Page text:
Notebook

DCIAA Changes Rule About Five Years' Eligibility

D.C. Schools Chancellor Michelle A. Rhee has amended a controversial ruling about athletes' eligibility.
D.C. Schools Chancellor Michelle A. Rhee has amended a controversial ruling about athletes' eligibility. (Sarah L. Voisin - The Washington Post)
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By Alan Goldenbach
Washington Post Staff Writer
Thursday, May 1, 2008

D.C. Schools Chancellor Michelle A. Rhee has amended a controversial rule that allowed public school students five years to complete their athletic eligibility.

Bylaw 2701.3 (p) in Title 5 of the D.C. Municipal Regulations was amended last week to require that each student's eight semesters of athletic eligibility must be counted continuously, beginning when the student initially enrolled in ninth grade. It does not matter whether the student took ninth grade classes in a DCPS facility or elsewhere.

Rhee had changed the rule five months ago.

"They needed to add the word, 'continuously,' " DCPS spokeswoman Mafara Hobson said. "That was the holdup."

Students are still bound by the age requirement, which prohibits anyone who turns 19 prior to July 1 from competing at a D.C. public school in the subsequent school year.

When Rhee enacted the emergency legislation in October, students were given 10 semesters to complete four years of athletic eligibility. Coaches and athletic officials inside and outside the District roundly criticized the move, saying the provision could easily be abused and turn DCPS into de facto prep schools.

The NCAA has taken steps in the past year to limit students to one course from a fifth year of high school to be used to achieve initial eligibility. The move was a response to several fraudulent prep schools that had become popular destinations for prospective college players seeking to gain eligibility.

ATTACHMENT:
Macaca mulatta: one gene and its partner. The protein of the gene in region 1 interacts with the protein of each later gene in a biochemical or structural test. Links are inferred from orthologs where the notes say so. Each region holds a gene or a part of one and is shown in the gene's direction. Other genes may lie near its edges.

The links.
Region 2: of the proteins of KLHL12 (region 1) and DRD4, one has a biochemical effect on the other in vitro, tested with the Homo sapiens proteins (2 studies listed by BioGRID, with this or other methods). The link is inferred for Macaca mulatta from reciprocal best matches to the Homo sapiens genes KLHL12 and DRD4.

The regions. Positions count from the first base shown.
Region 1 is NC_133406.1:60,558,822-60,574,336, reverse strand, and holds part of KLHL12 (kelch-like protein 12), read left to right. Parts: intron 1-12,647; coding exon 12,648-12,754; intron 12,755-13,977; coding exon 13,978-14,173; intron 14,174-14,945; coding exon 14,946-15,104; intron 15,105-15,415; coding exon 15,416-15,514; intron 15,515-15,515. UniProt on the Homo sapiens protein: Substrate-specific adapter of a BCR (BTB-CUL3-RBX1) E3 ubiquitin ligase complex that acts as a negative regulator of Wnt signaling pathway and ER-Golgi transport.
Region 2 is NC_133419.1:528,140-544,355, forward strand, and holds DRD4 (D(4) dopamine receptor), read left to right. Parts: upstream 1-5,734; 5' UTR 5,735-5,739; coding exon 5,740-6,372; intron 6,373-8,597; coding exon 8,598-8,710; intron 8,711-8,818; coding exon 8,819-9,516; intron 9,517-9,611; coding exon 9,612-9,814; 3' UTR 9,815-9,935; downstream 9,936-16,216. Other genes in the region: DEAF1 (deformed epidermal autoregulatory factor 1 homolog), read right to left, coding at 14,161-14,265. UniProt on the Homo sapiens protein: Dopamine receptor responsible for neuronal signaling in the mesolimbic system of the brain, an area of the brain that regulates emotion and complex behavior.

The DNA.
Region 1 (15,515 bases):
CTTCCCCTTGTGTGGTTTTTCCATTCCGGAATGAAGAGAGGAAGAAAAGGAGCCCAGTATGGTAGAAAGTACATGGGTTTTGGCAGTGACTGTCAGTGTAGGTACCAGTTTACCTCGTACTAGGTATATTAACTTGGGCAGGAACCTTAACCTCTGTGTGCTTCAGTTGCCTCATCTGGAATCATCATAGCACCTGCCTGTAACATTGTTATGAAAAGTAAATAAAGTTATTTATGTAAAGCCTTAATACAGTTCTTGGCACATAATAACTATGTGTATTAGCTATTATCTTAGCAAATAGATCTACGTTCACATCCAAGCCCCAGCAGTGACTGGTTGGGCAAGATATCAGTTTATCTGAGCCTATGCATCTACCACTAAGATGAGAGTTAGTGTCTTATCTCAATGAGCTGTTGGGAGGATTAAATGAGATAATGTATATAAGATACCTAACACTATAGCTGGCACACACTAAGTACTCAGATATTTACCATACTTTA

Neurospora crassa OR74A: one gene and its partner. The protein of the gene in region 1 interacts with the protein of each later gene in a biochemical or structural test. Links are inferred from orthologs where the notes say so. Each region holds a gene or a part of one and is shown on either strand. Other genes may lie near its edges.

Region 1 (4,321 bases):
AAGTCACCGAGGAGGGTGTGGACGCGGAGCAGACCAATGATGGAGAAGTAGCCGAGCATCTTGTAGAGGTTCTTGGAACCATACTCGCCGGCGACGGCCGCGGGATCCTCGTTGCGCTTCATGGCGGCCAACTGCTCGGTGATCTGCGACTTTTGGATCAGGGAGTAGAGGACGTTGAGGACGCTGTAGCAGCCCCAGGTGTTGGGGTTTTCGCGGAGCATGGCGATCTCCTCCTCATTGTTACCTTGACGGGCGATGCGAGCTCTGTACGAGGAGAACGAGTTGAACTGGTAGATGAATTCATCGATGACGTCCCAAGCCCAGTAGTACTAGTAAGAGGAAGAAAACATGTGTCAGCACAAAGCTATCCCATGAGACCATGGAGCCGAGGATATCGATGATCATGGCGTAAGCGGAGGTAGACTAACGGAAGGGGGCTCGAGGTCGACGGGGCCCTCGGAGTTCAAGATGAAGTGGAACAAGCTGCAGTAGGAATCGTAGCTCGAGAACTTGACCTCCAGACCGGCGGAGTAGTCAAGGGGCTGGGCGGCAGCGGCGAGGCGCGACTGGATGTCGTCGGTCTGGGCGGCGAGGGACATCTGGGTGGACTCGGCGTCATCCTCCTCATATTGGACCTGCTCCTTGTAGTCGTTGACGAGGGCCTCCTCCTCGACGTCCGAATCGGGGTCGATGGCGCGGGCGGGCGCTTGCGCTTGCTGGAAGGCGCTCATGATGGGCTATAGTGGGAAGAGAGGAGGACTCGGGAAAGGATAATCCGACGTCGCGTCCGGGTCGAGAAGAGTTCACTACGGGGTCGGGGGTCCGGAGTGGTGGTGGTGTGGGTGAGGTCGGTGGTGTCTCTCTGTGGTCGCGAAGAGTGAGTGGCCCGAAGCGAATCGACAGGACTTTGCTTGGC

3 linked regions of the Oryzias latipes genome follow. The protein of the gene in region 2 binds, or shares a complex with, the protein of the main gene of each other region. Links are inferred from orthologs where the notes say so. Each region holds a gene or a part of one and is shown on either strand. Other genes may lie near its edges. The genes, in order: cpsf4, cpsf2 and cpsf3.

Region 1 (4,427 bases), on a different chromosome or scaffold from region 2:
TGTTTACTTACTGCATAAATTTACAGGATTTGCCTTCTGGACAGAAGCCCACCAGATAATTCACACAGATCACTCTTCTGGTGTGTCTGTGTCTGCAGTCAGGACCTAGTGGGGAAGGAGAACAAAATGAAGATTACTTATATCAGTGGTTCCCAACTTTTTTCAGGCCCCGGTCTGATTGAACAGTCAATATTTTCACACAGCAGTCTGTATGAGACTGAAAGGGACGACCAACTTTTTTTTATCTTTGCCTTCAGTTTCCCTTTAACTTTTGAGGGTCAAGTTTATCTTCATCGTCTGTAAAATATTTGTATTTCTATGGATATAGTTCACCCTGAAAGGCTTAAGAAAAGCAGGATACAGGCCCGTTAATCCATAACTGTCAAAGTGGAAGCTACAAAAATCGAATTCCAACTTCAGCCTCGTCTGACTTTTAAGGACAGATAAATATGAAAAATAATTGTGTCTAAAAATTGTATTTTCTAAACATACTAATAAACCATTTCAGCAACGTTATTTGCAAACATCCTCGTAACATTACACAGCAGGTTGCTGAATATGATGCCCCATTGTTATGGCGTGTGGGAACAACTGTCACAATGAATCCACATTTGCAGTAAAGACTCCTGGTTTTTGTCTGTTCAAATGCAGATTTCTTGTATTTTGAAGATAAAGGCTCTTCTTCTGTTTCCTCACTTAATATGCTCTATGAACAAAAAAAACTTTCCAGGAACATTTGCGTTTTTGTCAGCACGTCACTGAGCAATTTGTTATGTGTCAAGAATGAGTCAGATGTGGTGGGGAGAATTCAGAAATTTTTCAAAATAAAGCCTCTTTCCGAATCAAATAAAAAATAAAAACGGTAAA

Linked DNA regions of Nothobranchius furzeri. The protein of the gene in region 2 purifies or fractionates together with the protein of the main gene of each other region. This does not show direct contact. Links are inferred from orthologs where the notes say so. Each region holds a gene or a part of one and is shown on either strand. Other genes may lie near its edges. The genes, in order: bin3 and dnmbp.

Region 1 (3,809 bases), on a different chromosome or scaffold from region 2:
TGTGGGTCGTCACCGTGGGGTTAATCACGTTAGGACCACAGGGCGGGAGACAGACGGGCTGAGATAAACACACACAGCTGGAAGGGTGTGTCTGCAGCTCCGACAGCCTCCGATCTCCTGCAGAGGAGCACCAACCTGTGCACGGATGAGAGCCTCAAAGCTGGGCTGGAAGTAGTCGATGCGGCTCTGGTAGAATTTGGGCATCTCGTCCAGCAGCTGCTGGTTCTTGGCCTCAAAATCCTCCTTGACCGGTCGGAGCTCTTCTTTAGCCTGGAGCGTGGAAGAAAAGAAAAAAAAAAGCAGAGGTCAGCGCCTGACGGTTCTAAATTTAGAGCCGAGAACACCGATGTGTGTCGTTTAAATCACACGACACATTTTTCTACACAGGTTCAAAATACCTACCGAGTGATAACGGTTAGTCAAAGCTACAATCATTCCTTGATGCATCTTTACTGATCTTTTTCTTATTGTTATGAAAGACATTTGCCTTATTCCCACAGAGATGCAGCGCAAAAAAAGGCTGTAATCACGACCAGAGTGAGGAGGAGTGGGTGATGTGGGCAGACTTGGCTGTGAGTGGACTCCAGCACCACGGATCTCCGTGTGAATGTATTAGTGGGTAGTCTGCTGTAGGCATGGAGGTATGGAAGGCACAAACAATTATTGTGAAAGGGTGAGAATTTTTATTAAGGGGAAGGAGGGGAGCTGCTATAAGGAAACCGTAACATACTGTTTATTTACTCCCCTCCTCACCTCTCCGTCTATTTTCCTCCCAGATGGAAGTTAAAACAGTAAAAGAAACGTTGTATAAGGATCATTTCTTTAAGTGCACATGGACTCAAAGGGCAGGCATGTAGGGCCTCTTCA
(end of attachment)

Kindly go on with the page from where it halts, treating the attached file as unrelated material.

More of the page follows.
Rhee said in an interview in November that the rule was changed to help the students who took ninth grade in a middle or junior high school and then had difficulty transitioning to a high school environment. This year, DCPS moved all ninth-graders out of middle schools and into high schools. She said the intent was "miscommunicated," and the rule needed to be clarified.

Tigers Look for More

Last season, when Wilson's softball team won its first D.C. Interscholastic Athletic Association title since 2000, the team celebrated and relished the championship.

But the Tigers don't want to wait another seven years for their next title. In fact, they don't want to wait another seven weeks.

Wilson is on track to retain its crown. The Tigers were 8-2 heading into this week and have gained confidence with victories over private school opponents.

After losing their season opener to Bishop Ireton, the Tigers didn't play for nearly two weeks but have since won eight of nine, including over Bullis, Sidwell Friends, Holton-Arms and, on April 23, Georgetown Day, 4-1.


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